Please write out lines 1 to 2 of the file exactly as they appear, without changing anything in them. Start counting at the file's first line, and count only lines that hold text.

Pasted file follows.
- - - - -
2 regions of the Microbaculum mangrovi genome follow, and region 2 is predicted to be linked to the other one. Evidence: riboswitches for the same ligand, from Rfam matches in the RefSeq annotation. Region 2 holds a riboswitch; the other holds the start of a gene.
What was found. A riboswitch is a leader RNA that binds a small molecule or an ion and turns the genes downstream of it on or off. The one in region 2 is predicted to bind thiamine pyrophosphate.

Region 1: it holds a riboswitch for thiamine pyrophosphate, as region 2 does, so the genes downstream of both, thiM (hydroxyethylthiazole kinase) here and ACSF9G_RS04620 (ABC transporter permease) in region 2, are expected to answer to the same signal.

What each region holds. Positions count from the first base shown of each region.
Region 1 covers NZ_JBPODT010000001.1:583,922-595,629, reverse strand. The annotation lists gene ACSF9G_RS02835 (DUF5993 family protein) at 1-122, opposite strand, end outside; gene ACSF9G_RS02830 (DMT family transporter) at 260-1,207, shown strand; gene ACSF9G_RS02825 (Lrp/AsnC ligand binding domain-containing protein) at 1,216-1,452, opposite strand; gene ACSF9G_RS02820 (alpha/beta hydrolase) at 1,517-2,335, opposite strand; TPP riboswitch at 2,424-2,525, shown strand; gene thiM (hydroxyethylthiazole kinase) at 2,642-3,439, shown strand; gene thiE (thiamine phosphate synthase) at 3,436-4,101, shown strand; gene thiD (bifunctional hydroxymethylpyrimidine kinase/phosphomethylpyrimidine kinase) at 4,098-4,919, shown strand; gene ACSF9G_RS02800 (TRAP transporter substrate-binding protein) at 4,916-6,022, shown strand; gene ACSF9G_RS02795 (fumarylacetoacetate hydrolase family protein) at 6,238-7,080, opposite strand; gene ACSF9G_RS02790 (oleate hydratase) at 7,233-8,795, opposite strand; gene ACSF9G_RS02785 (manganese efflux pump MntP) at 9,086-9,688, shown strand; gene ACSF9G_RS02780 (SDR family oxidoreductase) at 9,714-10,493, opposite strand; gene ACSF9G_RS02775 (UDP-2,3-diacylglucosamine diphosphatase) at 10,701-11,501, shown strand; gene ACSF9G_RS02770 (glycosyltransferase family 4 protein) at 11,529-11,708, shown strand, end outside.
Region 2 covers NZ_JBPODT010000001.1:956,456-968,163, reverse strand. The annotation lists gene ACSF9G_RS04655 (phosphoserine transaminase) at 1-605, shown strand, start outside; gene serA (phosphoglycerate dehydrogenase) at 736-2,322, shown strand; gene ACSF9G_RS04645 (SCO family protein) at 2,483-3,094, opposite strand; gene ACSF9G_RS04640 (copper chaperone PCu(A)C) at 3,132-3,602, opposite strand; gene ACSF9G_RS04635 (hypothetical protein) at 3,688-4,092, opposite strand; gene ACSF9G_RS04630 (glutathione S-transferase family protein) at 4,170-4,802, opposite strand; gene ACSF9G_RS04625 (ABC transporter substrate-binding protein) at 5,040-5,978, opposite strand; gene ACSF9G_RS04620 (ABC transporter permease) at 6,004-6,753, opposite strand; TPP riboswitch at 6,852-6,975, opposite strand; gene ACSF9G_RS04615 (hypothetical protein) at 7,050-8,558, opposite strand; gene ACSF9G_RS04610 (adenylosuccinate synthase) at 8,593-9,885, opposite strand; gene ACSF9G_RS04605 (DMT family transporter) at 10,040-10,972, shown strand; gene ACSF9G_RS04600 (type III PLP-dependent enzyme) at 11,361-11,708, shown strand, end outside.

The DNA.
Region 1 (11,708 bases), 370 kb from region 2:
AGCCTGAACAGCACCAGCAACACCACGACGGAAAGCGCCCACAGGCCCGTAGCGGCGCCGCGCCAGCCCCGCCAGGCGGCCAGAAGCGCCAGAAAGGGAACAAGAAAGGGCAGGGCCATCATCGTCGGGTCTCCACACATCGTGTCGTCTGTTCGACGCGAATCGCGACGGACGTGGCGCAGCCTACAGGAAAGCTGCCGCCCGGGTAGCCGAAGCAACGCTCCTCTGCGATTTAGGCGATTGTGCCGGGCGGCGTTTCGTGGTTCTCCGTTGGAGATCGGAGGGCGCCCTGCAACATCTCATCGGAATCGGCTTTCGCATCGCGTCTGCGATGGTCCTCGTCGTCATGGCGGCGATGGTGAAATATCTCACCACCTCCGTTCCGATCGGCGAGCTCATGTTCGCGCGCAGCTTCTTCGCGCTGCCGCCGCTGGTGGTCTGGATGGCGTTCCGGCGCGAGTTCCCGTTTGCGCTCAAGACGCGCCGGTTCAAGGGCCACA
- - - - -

2 regions of the Microbaculum mangrovi genome follow, and region 2 is predicted to be linked to the other one. Evidence: riboswitches for the same ligand, from Rfam matches in the RefSeq annotation. Region 2 holds a riboswitch; the other holds the start of a gene.
What was found. A riboswitch is a leader RNA that binds a small molecule or an ion and turns the genes downstream of it on or off. The one in region 2 is predicted to bind thiamine pyrophosphate.